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Cindy Ellis Receives Ramsey Award at NC11 Gala

Cindy Ellis, HCDP’s former president and longtime volunteer, was honored at the 2023 NC11 Gala as the Henderson County recipient of the Liston B. Ramsey Award. The Ramsey Award recognizes those who have made outstanding contributions toward furthering the values of the Democratic Party, including human rights, accessible healthcare, and environmental protection. Liston B. Ramsey was a member of the NC House of Representatives for nearly four decades and served as an influential Speaker of the House from 1981-1989.

Cindy has lived in Henderson County for more than 40 years, spending much of that time as an educator with the public school system. Her father was in the service, and she spent part of her childhood in the Philippines before her family moved to Upstate South Carolina, where she finished high school.

“My parents were hard-working, generous people and even though we never talked about politics, they influenced me to be an empathetic person. I’ve always had a sense of duty and compassion and wanted to help people who didn’t have the advantages I had.”

After getting married, Cindy spent several years as a stay-at-home mom in Georgia but went back to college after she and her family moved to Henderson County. She earned a bachelor’s in education from Mars Hill University and a master’s from Western Carolina. During her career, she worked as a teacher, an assistant principal, a tutor, and an instructional coach, having an impact on countless children. Education continues to be a priority for her, but she also strongly believes in the importance of combatting climate change and making healthcare accessible for all, especially by expanding Medicaid.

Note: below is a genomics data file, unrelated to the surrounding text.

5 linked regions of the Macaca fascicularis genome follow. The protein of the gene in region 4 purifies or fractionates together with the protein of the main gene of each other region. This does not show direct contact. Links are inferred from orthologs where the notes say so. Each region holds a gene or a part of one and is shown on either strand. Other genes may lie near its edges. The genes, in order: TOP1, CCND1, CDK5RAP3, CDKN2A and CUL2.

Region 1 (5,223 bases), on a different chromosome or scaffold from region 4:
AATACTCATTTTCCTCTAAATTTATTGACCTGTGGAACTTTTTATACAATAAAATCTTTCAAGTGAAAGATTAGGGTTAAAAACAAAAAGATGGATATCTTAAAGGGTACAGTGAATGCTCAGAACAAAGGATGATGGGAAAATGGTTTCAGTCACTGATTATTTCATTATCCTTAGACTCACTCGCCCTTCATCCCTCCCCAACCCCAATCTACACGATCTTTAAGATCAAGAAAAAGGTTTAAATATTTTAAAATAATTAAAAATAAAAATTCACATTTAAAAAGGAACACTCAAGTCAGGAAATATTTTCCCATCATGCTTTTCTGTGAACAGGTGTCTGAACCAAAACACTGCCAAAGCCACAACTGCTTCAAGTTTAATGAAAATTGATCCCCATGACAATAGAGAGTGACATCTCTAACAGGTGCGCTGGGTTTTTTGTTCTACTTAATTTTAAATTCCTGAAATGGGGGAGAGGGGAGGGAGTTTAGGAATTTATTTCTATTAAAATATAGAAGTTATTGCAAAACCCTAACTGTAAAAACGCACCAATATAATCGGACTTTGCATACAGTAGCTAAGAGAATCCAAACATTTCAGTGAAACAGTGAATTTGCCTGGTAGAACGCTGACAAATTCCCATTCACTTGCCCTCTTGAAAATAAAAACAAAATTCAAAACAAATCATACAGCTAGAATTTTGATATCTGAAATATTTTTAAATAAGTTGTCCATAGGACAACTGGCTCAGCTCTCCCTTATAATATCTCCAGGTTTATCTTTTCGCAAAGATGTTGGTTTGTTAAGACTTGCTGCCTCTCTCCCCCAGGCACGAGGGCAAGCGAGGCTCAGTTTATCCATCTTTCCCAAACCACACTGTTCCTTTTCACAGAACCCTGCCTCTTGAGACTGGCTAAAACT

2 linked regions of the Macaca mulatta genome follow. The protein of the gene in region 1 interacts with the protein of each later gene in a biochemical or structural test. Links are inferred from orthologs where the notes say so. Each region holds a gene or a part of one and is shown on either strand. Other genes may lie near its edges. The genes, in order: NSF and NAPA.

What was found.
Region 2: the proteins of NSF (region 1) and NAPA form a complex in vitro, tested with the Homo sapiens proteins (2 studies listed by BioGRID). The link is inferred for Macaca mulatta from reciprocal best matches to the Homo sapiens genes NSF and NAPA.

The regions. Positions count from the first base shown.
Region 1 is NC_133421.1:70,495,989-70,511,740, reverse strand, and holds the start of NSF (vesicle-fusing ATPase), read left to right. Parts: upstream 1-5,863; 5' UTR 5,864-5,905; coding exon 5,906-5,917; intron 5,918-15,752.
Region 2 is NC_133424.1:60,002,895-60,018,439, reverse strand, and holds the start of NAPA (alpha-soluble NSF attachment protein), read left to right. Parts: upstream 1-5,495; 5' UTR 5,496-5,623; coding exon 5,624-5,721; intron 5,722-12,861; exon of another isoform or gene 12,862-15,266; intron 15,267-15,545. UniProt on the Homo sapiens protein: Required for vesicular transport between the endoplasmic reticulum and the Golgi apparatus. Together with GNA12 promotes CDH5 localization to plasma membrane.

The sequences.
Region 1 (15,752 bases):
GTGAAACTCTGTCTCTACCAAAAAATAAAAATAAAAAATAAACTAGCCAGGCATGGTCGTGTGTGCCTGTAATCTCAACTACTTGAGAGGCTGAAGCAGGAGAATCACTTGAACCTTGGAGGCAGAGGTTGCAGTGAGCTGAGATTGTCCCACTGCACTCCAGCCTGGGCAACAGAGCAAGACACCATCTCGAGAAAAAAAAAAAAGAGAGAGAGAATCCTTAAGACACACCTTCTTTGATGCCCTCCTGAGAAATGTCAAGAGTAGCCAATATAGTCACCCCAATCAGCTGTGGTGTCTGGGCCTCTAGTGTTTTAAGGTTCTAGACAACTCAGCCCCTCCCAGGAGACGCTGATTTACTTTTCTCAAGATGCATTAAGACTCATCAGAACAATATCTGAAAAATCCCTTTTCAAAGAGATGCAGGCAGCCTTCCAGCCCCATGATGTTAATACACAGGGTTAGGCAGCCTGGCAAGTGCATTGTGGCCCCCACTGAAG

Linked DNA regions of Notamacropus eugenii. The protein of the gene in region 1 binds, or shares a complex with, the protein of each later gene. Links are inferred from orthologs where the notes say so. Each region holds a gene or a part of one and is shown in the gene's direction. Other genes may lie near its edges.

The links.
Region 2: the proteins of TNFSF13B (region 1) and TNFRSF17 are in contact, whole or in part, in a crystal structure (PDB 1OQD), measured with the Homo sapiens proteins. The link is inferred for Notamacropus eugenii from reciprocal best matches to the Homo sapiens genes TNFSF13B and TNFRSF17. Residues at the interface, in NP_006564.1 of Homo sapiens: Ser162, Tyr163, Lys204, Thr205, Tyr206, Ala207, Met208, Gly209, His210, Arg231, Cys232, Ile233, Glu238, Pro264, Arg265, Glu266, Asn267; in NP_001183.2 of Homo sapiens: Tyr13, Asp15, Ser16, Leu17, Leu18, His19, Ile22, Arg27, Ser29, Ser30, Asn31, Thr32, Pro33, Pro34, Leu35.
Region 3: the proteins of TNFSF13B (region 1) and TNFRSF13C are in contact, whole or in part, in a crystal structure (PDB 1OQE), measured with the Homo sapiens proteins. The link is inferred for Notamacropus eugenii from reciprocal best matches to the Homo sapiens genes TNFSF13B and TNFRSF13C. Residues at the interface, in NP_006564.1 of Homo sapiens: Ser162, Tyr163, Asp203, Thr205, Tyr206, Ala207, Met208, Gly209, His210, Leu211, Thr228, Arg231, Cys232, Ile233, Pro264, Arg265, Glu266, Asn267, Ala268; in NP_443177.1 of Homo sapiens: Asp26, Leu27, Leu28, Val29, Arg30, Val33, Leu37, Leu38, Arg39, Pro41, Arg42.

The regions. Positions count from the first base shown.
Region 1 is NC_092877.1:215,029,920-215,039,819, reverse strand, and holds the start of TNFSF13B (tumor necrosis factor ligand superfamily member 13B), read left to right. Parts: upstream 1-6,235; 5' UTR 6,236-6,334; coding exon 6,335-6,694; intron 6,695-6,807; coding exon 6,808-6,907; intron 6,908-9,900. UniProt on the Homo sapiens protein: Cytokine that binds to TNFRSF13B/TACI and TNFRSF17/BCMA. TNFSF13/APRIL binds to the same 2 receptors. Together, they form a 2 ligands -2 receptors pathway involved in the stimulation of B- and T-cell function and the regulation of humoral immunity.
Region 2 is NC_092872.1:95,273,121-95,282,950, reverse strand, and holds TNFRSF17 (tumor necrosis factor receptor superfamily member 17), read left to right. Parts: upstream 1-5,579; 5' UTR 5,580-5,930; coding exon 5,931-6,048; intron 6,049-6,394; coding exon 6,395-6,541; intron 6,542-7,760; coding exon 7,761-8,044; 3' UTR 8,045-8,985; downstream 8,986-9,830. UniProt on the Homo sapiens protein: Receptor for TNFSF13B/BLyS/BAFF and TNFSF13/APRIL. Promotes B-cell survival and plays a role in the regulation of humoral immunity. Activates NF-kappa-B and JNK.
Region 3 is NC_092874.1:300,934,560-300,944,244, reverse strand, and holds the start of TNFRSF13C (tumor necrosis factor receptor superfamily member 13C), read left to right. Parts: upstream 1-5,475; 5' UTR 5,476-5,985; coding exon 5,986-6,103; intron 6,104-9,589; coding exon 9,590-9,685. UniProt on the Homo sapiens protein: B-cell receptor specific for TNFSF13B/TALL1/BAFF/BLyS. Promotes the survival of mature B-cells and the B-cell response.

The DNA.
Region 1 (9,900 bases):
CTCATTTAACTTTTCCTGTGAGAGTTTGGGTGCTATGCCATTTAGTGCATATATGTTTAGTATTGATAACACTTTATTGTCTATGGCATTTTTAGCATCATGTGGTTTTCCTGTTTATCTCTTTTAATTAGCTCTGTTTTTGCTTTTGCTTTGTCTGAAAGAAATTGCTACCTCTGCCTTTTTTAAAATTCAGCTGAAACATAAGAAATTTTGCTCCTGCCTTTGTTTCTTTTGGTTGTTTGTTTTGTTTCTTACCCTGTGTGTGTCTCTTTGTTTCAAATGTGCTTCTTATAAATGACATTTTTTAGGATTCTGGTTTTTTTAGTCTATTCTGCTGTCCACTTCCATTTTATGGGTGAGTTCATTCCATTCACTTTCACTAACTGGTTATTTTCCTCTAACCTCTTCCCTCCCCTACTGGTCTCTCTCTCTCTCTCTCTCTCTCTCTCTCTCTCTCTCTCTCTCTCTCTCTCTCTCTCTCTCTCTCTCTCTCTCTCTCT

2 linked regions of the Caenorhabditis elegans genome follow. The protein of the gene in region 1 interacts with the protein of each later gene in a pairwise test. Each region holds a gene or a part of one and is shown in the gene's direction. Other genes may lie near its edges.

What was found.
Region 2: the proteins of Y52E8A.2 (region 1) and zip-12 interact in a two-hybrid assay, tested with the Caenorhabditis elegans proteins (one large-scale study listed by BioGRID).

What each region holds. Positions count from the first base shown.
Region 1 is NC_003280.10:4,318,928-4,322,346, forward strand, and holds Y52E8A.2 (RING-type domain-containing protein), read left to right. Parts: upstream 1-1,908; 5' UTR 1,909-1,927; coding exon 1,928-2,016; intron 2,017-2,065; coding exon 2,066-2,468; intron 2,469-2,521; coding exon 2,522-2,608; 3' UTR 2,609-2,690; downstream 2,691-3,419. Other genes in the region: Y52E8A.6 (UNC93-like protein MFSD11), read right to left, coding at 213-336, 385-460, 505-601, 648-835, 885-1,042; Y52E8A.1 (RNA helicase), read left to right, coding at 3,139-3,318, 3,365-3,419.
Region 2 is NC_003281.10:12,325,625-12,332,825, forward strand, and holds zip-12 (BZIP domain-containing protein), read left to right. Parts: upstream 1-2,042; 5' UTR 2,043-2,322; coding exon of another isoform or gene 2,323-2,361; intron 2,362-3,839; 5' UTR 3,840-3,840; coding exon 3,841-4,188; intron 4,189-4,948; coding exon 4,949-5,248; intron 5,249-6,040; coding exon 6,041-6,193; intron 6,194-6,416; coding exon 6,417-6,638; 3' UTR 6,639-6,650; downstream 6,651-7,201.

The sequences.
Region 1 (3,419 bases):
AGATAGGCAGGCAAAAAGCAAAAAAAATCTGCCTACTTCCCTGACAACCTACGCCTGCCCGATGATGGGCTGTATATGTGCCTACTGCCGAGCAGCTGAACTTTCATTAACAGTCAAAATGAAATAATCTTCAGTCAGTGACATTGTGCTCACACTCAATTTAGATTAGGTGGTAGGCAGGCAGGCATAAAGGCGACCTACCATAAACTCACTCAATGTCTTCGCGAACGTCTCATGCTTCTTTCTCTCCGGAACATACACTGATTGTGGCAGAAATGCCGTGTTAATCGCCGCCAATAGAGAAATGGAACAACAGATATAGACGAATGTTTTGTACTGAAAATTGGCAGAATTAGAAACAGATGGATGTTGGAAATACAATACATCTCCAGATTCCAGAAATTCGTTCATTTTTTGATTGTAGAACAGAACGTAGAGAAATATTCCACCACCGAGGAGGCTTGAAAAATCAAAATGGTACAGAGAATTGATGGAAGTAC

“I have three grandchildren, and I think it’s our responsibility to leave them a world that is equitable and not in crisis,” she said.

Cindy said she has always been interested in politics and has always leaned progressive. She remembers casting her first vote for Jimmy Carter in a rural SC fire department that used hay bales to hold the ballot boxes.

She first became involved with HCDP when she did phone banking during Hillary Clinton’s campaign. She served as Horse Shoe precinct chair and as HCDP first vice chair before she became chair. “During my term, we emphasized voter turnout, using Bruce Sargent’s expertise with data as a foundation. It was difficult because more than half of that time was during COVID, but, thanks to Dalton Buchanan, we increased our social media, and we did phone banking, letters, and postcards with the help of our precinct leaders, auxiliaries and other volunteers. None of this would have been possible without our fundraising committee and Steve Culp serving as treasurer. I also appreciated Michelle Antalec’s help increasing precinct leadership to organize and greet voters at the polls. It truly takes a village to communicate with as many voters as possible.”

The effort paid off. As was noted at the gala, Henderson County went from R30 to R20 under Cindy’s leadership. “Looking ahead, it’s going to take work to continue to change things, but I am hopeful. It’s evident that more people with progressive ideas are moving to the area, more people are seeing that the GOP is limiting rights. Best of all, more young voters are becoming involved. I’m very excited about the new chair of the state party and her emphasis on rural counties.”

Outside HCDP, Cindy enjoys exploring the local food scene as well as game nights with other retired teacher friends. She and her family also enjoy hiking in Pisgah and going to apple farms in the fall. “Moving to Henderson County was our best decision. We love living here.”


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